We furnish our temples, decorate our altars, dress (or undress), and burn incenses that, on some level, create an aesthetic shift from the mundane to the sacred. And while, objectively, you're still standing naked in your living room, you've turned the living room Off and turned Temple Between The Worlds On.
I sometimes find myself musing on how much the aesthetics are the magic. I've thought about this a lot over the years, going from doing pretty shoddily staged plays in high school to fabulously done theatricals in college. Believe me, it helps your performance when you are wearing a real straightjacket and fighting with swords that could in fact kill someone.
I believe this is true when it comes to magical tools.
I started thinking about this again when I was reading cards for my friend Sardonicus. I've been yapping about the cards alot lately, since that's been the focus of most of my magical work for the past few months. He's noticed a definite change in the quality of the readings, and in my eagerness to actually read for people after I switched decks.
The first tarot deck I ever bought was the Sacred Rose Tarot. It's artwork appealed to my sensibilities. And gorgoues though it is, in the twelve years I've owned it, it has never spoken to me nor given accurate or useful readings.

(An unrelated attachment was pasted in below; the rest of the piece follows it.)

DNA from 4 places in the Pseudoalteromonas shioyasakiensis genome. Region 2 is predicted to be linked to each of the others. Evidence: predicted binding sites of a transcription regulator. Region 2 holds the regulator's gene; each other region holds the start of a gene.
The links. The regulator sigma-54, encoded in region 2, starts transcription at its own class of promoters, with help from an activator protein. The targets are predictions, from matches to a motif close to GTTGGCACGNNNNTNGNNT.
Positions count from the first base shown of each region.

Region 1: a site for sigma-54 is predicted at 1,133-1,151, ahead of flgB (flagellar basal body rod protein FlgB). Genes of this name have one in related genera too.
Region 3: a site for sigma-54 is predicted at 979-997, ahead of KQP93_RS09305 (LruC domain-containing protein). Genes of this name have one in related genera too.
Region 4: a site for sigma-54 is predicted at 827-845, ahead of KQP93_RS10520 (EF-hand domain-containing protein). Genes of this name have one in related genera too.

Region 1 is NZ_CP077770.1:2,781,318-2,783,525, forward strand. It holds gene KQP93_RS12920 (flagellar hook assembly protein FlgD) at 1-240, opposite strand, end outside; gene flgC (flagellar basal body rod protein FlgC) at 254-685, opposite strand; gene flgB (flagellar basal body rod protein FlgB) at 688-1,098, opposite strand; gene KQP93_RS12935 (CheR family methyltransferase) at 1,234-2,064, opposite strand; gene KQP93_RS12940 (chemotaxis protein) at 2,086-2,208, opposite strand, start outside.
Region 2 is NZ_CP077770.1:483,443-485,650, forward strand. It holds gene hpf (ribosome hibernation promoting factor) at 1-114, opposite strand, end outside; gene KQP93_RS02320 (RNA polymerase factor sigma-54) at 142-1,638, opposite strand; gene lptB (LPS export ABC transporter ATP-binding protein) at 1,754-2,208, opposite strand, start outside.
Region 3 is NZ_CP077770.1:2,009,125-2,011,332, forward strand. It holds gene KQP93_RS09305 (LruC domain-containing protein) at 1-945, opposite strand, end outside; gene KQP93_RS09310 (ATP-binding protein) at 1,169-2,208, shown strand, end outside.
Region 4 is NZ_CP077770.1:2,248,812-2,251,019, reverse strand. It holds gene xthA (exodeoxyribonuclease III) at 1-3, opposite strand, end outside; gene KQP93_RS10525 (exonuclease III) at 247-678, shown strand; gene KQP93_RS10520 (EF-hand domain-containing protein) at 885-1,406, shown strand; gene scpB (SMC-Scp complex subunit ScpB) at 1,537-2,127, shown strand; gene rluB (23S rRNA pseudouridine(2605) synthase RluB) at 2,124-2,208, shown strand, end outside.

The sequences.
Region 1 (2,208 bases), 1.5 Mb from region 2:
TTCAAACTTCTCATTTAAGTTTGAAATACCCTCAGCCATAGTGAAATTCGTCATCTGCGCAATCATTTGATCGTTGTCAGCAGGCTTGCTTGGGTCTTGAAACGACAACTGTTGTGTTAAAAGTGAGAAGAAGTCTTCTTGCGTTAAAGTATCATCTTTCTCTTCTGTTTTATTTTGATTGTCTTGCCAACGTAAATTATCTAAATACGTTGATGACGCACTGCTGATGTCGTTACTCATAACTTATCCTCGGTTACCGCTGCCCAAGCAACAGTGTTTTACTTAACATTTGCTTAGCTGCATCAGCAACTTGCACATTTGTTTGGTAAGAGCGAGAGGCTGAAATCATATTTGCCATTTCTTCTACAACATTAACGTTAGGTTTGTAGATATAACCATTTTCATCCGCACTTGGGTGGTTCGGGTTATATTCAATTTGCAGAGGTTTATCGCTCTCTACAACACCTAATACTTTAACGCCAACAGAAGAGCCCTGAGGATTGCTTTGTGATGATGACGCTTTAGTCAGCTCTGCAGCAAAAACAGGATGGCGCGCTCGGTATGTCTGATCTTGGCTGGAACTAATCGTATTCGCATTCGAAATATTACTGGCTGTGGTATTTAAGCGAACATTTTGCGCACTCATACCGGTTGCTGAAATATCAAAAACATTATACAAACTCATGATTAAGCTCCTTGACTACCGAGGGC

Tarot, being so largely visual as opposed to runes or palmistry, you have to like the images. You spend a lot of time looking at them. But what if you love the images but the deck doesn't talk? Is there more than aesthetics at work? Does your personal magical pactice or religious beliefs determine which tools are going to work for you and which ones are just pretty pictures?
I really learned to read the tarot using the standard Rider-Waite/Smith deck. It's traditional, there's a long established egregore around it, and since so many decks are basically clones of the RWS, it's weighted with a good bit of lineaged authority. But the artwork? Meh.
I've picked up a number of decks to replace the RWS, something more in line with who I am, and that has artwork that appeals to me. Crowley? I suppose if I were more CM or had more of an interest in astrology, it would speak to me beyond having gorgeous artwork. DruidCraft? It's fabulous for reading for Witches and as a deck for personal meditation.
The only deck that's been talking, clearly geared towards Wiccans and stripped of a lot of the CM of the RWS, is the Robin Wood. I know some people make fun of this deck, and while the cards are pretty friendly, some of the suits get pretty dark, the swords especially.
I've been using the five-card spread in the Little White Booklet for general readings, and when I shuffled for my friend Sardonicus, five cards sprayed out of the deck and landed on the floor. Those five cards answered his question. That shit has never happened with other decks.
So I put the question out there. Do the aesthetics of your particular practice determine which tools work best for you?